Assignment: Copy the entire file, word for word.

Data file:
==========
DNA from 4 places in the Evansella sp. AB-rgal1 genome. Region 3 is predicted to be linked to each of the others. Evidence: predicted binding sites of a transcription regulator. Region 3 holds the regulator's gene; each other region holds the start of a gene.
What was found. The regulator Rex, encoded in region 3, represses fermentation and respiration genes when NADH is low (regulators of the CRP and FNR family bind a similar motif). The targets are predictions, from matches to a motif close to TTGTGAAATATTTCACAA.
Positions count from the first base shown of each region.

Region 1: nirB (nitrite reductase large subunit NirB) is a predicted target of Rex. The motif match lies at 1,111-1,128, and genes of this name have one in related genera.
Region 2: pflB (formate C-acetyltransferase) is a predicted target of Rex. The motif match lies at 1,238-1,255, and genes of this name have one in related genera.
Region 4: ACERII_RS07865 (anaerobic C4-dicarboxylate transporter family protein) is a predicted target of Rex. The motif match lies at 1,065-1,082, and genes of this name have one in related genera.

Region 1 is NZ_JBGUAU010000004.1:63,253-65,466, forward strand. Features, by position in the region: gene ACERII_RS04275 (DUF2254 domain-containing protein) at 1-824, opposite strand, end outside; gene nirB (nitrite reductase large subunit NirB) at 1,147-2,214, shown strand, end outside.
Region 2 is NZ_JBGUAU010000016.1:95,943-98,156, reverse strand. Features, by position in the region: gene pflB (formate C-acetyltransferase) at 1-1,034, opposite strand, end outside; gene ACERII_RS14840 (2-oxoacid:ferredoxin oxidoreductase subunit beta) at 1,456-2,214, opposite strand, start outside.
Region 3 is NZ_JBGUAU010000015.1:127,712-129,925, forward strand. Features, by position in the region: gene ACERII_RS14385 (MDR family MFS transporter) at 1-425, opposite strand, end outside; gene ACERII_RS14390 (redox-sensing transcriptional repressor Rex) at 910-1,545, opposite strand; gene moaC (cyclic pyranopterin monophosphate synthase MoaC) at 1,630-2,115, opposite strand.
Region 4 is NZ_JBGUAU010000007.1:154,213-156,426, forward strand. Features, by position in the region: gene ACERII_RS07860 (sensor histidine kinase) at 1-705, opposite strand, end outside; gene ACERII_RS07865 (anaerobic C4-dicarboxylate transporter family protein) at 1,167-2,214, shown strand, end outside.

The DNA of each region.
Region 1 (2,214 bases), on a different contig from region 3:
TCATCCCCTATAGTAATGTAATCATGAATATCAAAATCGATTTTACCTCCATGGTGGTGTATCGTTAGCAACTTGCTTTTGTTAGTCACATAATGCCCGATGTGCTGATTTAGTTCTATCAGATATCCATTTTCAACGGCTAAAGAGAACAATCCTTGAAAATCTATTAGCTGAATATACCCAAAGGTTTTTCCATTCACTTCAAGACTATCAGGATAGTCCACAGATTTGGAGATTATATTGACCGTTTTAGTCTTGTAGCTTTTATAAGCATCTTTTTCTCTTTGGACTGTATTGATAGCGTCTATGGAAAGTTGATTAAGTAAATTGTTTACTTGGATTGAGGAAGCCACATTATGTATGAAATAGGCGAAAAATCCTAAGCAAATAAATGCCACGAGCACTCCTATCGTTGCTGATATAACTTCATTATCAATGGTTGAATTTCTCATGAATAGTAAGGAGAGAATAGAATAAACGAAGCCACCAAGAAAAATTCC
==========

DNA from 4 places in the Evansella sp. AB-rgal1 genome. Region 3 is predicted to be linked to each of the others. Evidence: predicted binding sites of a transcription regulator. Region 3 holds the regulator's gene; each other region holds the start of a gene.
What was found. The regulator Rex, encoded in region 3, represses fermentation and respiration genes when NADH is low (regulators of the CRP and FNR family bind a similar motif). The targets are predictions, from matches to a motif close to TTGTGAAATATTTCACAA.
Positions count from the first base shown of each region.

Region 1: nirB (nitrite reductase large subunit NirB) is a predicted target of Rex. The motif match lies at 1,111-1,128, and genes of this name have one in related genera.
Region 2: pflB (formate C-acetyltransferase) is a predicted target of Rex. The motif match lies at 1,238-1,255, and genes of this name have one in related genera.
Region 4: ACERII_RS07865 (anaerobic C4-dicarboxylate transporter family protein) is a predicted target of Rex. The motif match lies at 1,065-1,082, and genes of this name have one in related genera.

Region 1 is NZ_JBGUAU010000004.1:63,253-65,466, forward strand. Features, by position in the region: gene ACERII_RS04275 (DUF2254 domain-containing protein) at 1-824, opposite strand, end outside; gene nirB (nitrite reductase large subunit NirB) at 1,147-2,214, shown strand, end outside.
Region 2 is NZ_JBGUAU010000016.1:95,943-98,156, reverse strand. Features, by position in the region: gene pflB (formate C-acetyltransferase) at 1-1,034, opposite strand, end outside; gene ACERII_RS14840 (2-oxoacid:ferredoxin oxidoreductase subunit beta) at 1,456-2,214, opposite strand, start outside.
Region 3 is NZ_JBGUAU010000015.1:127,712-129,925, forward strand. Features, by position in the region: gene ACERII_RS14385 (MDR family MFS transporter) at 1-425, opposite strand, end outside; gene ACERII_RS14390 (redox-sensing transcriptional repressor Rex) at 910-1,545, opposite strand; gene moaC (cyclic pyranopterin monophosphate synthase MoaC) at 1,630-2,115, opposite strand.
Region 4 is NZ_JBGUAU010000007.1:154,213-156,426, forward strand. Features, by position in the region: gene ACERII_RS07860 (sensor histidine kinase) at 1-705, opposite strand, end outside; gene ACERII_RS07865 (anaerobic C4-dicarboxylate transporter family protein) at 1,167-2,214, shown strand, end outside.

The DNA of each region.
Region 1 (2,214 bases), on a different contig from region 3:
TCATCCCCTATAGTAATGTAATCATGAATATCAAAATCGATTTTACCTCCATGGTGGTGTATCGTTAGCAACTTGCTTTTGTTAGTCACATAATGCCCGATGTGCTGATTTAGTTCTATCAGATATCCATTTTCAACGGCTAAAGAGAACAATCCTTGAAAATCTATTAGCTGAATATACCCAAAGGTTTTTCCATTCACTTCAAGACTATCAGGATAGTCCACAGATTTGGAGATTATATTGACCGTTTTAGTCTTGTAGCTTTTATAAGCATCTTTTTCTCTTTGGACTGTATTGATAGCGTCTATGGAAAGTTGATTAAGTAAATTGTTTACTTGGATTGAGGAAGCCACATTATGTATGAAATAGGCGAAAAATCCTAAGCAAATAAATGCCACGAGCACTCCTATCGTTGCTGATATAACTTCATTATCAATGGTTGAATTTCTCATGAATAGTAAGGAGAGAATAGAATAAACGAAGCCACCAAGAAAAATTCC